three sisters group who is the 50 plus market

Who are the over 50’s in Australia?

The over 50’s are a third of Australia’s population.

In this 4 part series, we provide insights on baby boomers (born between 1946 and 1964) encompassing a range of topics from work and health to attitudes and technology. As a burgeoning market, it’s worthwhile investing time to gaining understanding as knowledge is necessary for new markets. This first part provides a brief introduction and then talks about work.

Abolish assumptions about the over 50’s

What do baby boomers need and want?

It varies.

In the first instance, it’s important to recognise the diversity within this age group. In fact as we age, we become more different rather than similar. Assuming a 50-year-old is the same as a 70-year-old is like assuming that a 20-year-old is the same as a 40-year-old. There’s as much variability amongst baby boomers or those 50+ as there is with any age group (in fact more so).

Overall baby boomers seek to be recognised and not ignored.

What about work?

One of the challenges for people as they age, particularly for the over 50’s, is that either retaining a job or getting a job becomes more difficult. However, even in employment, there’s diversity.

Often younger baby boomers don’t want to give up work. They’d like to continue to contribute in a workplace. Some seek to work full-time. Others would prefer to work part-time with a level of flexibility that accommodates volunteering, mentorship, or caring responsibilities (baby boomers are also part of the ‘sandwich generation’ – a topic I’ll explore in the future).

It’s also possible a baby boomer would like to remain working part-time in a role that carries less responsibility. The movie ‘The Intern’ is a great example of employing an older person.

Reverse mentoring” is also an emerging trend that some organisations are embracing and something that can go both ways. There’s also an opportunity for intergenerational job-sharing.

Simultaneously, older baby boomers are ready to finish work and seek other ways of being involved with community and remaining engaged and mentally stimulated.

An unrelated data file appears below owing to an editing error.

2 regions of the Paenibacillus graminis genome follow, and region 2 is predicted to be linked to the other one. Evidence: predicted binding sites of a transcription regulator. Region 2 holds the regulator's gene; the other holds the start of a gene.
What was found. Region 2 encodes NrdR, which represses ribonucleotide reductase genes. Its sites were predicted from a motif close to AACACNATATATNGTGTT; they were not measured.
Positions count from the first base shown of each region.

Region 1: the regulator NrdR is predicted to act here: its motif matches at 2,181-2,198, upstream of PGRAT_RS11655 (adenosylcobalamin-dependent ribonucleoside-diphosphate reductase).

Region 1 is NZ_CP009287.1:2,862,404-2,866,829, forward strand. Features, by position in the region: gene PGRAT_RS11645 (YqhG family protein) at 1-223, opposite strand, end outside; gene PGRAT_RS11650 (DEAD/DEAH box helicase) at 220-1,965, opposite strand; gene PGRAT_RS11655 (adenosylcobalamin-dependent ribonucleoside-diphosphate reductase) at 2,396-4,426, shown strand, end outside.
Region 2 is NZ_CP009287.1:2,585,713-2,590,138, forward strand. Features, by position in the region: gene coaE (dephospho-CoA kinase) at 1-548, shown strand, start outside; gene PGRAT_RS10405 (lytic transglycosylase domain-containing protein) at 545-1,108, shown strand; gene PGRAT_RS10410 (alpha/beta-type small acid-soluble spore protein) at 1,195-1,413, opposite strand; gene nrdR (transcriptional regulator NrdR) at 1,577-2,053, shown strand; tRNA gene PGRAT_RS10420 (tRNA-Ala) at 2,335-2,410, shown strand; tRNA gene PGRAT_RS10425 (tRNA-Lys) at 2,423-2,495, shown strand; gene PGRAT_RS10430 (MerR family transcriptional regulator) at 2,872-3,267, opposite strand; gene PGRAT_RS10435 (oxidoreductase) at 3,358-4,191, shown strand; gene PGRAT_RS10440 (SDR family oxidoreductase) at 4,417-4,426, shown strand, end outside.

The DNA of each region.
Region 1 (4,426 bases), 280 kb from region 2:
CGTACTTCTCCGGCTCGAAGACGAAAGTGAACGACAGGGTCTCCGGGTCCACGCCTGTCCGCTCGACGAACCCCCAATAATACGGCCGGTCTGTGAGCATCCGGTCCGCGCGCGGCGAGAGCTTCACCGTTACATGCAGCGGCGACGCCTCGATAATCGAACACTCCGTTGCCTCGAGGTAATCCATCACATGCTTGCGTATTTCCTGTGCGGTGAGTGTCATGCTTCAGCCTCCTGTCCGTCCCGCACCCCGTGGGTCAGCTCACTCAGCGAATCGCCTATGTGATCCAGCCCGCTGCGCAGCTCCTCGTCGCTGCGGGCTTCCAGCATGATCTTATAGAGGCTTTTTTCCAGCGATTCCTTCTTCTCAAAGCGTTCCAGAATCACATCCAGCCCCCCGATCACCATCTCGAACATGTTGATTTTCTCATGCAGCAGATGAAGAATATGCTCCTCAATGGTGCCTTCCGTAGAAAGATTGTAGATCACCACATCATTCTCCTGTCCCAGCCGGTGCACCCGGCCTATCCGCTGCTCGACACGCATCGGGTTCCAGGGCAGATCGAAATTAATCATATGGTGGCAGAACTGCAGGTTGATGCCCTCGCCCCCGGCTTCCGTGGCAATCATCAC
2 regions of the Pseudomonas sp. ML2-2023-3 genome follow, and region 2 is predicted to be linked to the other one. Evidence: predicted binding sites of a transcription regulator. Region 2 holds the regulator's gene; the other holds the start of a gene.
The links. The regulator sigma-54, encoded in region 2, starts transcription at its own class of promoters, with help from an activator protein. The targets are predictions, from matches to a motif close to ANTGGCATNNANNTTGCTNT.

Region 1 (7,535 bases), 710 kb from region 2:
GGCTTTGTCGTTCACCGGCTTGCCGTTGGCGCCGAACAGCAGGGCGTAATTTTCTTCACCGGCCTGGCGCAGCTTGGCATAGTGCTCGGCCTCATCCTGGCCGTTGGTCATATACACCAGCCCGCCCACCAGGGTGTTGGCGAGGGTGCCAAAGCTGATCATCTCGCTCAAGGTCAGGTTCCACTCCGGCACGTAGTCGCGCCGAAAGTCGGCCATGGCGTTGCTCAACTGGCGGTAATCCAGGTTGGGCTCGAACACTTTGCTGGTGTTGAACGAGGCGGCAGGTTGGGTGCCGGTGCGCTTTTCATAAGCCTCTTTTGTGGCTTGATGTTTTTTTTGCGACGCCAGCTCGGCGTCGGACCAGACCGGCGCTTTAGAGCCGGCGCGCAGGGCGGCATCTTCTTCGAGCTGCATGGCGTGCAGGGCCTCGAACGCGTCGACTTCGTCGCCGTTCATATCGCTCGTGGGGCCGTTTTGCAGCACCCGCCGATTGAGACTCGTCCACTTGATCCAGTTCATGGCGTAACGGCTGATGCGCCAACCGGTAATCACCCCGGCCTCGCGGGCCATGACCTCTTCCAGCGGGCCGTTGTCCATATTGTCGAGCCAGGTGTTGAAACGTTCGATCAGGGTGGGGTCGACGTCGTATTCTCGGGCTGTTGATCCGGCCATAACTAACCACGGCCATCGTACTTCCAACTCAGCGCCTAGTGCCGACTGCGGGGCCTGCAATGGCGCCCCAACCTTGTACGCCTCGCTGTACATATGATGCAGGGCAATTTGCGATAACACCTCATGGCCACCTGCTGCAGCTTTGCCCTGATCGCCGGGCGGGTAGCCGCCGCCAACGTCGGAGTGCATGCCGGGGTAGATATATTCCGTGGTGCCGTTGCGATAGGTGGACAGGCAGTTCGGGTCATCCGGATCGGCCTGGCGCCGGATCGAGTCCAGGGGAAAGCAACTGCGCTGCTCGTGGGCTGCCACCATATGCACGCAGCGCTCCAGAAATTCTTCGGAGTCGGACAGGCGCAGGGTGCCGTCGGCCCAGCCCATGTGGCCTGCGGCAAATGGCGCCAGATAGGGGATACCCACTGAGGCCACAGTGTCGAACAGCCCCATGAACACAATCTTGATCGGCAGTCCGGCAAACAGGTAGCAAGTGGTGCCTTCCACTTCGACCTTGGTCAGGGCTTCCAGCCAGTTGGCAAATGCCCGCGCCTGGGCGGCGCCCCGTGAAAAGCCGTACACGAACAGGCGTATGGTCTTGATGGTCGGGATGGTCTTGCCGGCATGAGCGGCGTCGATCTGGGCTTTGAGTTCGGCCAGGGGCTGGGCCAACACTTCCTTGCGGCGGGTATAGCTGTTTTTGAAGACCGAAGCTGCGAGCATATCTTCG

Confused?

Don’t be. Given the increasing move to flexible workplaces, baby boomers could conceivably be the perfect fit for organisations willing to think laterally. The first step is to gain insights for understanding. Understanding potentially reveals opportunity, and ultimately, with imagination and desire, leads to innovation.

 

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Retirement: Recreation or Re-creation?

Around 500,000 Australians will retire this year. What are you looking forward to in retirement? Maybe some travel? Catching up on reading all those books you always planned to get through? More time on the golf course?

With lifespans longer than at any other time in history, the reality is, if we retire at 65, or even earlier at 55 or 60, travel, reading, and leisure doesn’t necessarily sustain us for a healthy, happy later life of up to 20+ years.

Recreation plays a big part in the hopes and dreams of the pre-retired. However, the aftermath of an extended European vacation or a move to the countryside, can present retirees with a host of new emotional challenges they hadn’t anticipated.

 

Post-retirement blues?

The unexpected loss of purpose that can strike retirees is often a challenge. The euphoria of the daily grind of work now replaced with the lack of stimulation, interaction with colleagues – of all ages, and relatively mundane routine with friends of the same age or older. A sense of emptiness that can ensue as a result of being an empty nester and simply remaining at home with you and your partner can be both confronting and testing.

Those who choose a sea change, tree change or downsize from a house to an apartment, or move to over 55’s living or a retirement village, have a new set of challenges associated with becoming established in a new community as this couple discovered.

So what’s retirement then if not travel, relaxation, and not working (yay!)?

Retirement is more than recreation.  It’s a time for re-creation.

 

The Third Phase

Whether lonely or bored or neither, retirement is a time for recreating ourselves and maximising this Third Phase of life.

Volunteering and being involved with community activities are essential for healthy ageing, as is physical exercise and healthy eating. Expanding existing interests such as joining a book club (from being a casual book-reader) and resurrecting past hobbies (I’m finally going to restore that old bike that’s been sitting in the garage…and go riding again) are a great place to start. However, discovering new interests (I’m going to take up French lessons), hobbies (tai-chi, University of the 3rd Age, piano playing, dancing), and even re-training (go back to uni as this 93-year-old did, or qualify as a personal trainer or yoga teacher) are all possibilities for our re-creation.